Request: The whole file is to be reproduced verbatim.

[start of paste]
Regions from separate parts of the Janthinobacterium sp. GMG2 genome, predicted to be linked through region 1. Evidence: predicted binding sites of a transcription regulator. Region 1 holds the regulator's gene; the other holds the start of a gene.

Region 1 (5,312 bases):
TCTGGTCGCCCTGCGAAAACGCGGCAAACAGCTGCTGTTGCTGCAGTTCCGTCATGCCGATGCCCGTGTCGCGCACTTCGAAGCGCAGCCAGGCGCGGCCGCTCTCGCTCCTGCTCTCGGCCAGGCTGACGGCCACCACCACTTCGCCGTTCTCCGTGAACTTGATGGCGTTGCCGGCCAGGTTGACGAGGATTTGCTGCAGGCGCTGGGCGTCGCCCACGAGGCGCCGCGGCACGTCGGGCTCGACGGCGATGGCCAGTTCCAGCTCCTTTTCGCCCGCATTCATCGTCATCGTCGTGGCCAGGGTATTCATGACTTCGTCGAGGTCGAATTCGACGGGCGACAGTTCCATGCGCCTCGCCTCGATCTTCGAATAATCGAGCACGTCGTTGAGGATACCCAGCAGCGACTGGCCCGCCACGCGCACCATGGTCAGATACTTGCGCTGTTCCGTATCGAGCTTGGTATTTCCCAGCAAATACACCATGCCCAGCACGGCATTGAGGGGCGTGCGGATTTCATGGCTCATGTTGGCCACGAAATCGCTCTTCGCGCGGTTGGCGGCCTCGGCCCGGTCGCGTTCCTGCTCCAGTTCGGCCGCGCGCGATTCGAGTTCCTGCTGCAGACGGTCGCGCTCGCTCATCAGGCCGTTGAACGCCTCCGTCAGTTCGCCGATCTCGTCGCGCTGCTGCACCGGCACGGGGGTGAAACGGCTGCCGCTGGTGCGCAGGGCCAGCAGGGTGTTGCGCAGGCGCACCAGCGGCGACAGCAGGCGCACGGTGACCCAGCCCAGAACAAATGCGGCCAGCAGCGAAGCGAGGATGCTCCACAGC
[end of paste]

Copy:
Regions from separate parts of the Janthinobacterium sp. GMG2 genome, predicted to be linked through region 1. Evidence: predicted binding sites of a transcription regulator. Region 1 holds the regulator's gene; the other holds the start of a gene.

Region 1 (5,312 bases):
TCTGGTCGCCCTGCGAAAACGCGGCAAACAGCTGCTGTTGCTGCAGTTCCGTCATGCCGATGCCCGTGTCGCGCACTTCGAAGCGCAGCCAGGCGCGGCCGCTCTCGCTCCTGCTCTCGGCCAGGCTGACGGCCACCACCACTTCGCCGTTCTCCGTGAACTTGATGGCGTTGCCGGCCAGGTTGACGAGGATTTGCTGCAGGCGCTGGGCGTCGCCCACGAGGCGCCGCGGCACGTCGGGCTCGACGGCGATGGCCAGTTCCAGCTCCTTTTCGCCCGCATTCATCGTCATCGTCGTGGCCAGGGTATTCATGACTTCGTCGAGGTCGAATTCGACGGGCGACAGTTCCATGCGCCTCGCCTCGATCTTCGAATAATCGAGCACGTCGTTGAGGATACCCAGCAGCGACTGGCCCGCCACGCGCACCATGGTCAGATACTTGCGCTGTTCCGTATCGAGCTTGGTATTTCCCAGCAAATACACCATGCCCAGCACGGCATTGAGGGGCGTGCGGATTTCATGGCTCATGTTGGCCACGAAATCGCTCTTCGCGCGGTTGGCGGCCTCGGCCCGGTCGCGTTCCTGCTCCAGTTCGGCCGCGCGCGATTCGAGTTCCTGCTGCAGACGGTCGCGCTCGCTCATCAGGCCGTTGAACGCCTCCGTCAGTTCGCCGATCTCGTCGCGCTGCTGCACCGGCACGGGGGTGAAACGGCTGCCGCTGGTGCGCAGGGCCAGCAGGGTGTTGCGCAGGCGCACCAGCGGCGACAGCAGGCGCACGGTGACCCAGCCCAGAACAAATGCGGCCAGCAGCGAAGCGAGGATGCTCCACAGC